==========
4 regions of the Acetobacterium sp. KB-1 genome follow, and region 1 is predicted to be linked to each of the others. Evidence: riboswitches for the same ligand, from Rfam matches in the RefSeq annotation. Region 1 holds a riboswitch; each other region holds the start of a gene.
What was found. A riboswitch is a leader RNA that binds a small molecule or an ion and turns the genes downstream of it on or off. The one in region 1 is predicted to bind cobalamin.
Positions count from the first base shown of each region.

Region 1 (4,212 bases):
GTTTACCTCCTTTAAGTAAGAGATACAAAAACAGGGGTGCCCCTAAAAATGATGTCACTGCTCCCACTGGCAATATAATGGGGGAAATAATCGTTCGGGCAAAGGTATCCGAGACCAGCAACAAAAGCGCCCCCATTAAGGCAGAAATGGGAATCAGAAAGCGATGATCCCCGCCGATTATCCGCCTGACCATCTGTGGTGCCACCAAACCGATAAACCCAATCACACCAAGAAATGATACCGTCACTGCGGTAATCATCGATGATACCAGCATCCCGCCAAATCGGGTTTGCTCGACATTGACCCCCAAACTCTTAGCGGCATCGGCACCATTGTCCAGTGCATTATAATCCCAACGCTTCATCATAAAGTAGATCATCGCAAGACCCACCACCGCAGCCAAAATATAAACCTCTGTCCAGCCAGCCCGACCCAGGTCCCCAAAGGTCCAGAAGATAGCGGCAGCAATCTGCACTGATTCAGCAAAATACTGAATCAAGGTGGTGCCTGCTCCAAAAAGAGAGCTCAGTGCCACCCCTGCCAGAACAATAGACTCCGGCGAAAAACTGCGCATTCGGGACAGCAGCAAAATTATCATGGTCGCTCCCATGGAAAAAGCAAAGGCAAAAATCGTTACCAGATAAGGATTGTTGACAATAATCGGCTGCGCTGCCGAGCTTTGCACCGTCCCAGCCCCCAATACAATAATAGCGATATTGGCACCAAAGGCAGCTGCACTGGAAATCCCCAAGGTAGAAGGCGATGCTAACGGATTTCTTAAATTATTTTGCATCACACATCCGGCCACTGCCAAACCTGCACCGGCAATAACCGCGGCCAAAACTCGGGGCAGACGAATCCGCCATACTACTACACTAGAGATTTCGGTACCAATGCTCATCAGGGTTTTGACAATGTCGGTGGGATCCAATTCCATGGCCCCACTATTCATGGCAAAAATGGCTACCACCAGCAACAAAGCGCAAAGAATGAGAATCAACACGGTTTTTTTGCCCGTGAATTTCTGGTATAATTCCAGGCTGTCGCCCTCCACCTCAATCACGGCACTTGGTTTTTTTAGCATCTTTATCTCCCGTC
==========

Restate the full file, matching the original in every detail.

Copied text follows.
4 regions of the Acetobacterium sp. KB-1 genome follow, and region 1 is predicted to be linked to each of the others. Evidence: riboswitches for the same ligand, from Rfam matches in the RefSeq annotation. Region 1 holds a riboswitch; each other region holds the start of a gene.
What was found. A riboswitch is a leader RNA that binds a small molecule or an ion and turns the genes downstream of it on or off. The one in region 1 is predicted to bind cobalamin.
Positions count from the first base shown of each region.

Region 1 (4,212 bases):
GTTTACCTCCTTTAAGTAAGAGATACAAAAACAGGGGTGCCCCTAAAAATGATGTCACTGCTCCCACTGGCAATATAATGGGGGAAATAATCGTTCGGGCAAAGGTATCCGAGACCAGCAACAAAAGCGCCCCCATTAAGGCAGAAATGGGAATCAGAAAGCGATGATCCCCGCCGATTATCCGCCTGACCATCTGTGGTGCCACCAAACCGATAAACCCAATCACACCAAGAAATGATACCGTCACTGCGGTAATCATCGATGATACCAGCATCCCGCCAAATCGGGTTTGCTCGACATTGACCCCCAAACTCTTAGCGGCATCGGCACCATTGTCCAGTGCATTATAATCCCAACGCTTCATCATAAAGTAGATCATCGCAAGACCCACCACCGCAGCCAAAATATAAACCTCTGTCCAGCCAGCCCGACCCAGGTCCCCAAAGGTCCAGAAGATAGCGGCAGCAATCTGCACTGATTCAGCAAAATACTGAATCAAGGTGGTGCCTGCTCCAAAAAGAGAGCTCAGTGCCACCCCTGCCAGAACAATAGACTCCGGCGAAAAACTGCGCATTCGGGACAGCAGCAAAATTATCATGGTCGCTCCCATGGAAAAAGCAAAGGCAAAAATCGTTACCAGATAAGGATTGTTGACAATAATCGGCTGCGCTGCCGAGCTTTGCACCGTCCCAGCCCCCAATACAATAATAGCGATATTGGCACCAAAGGCAGCTGCACTGGAAATCCCCAAGGTAGAAGGCGATGCTAACGGATTTCTTAAATTATTTTGCATCACACATCCGGCCACTGCCAAACCTGCACCGGCAATAACCGCGGCCAAAACTCGGGGCAGACGAATCCGCCATACTACTACACTAGAGATTTCGGTACCAATGCTCATCAGGGTTTTGACAATGTCGGTGGGATCCAATTCCATGGCCCCACTATTCATGGCAAAAATGGCTACCACCAGCAACAAAGCGCAAAGAATGAGAATCAACACGGTTTTTTTGCCCGTGAATTTCTGGTATAATTCCAGGCTGTCGCCCTCCACCTCAATCACGGCACTTGGTTTTTTTAGCATCTTTATCTCCCGTC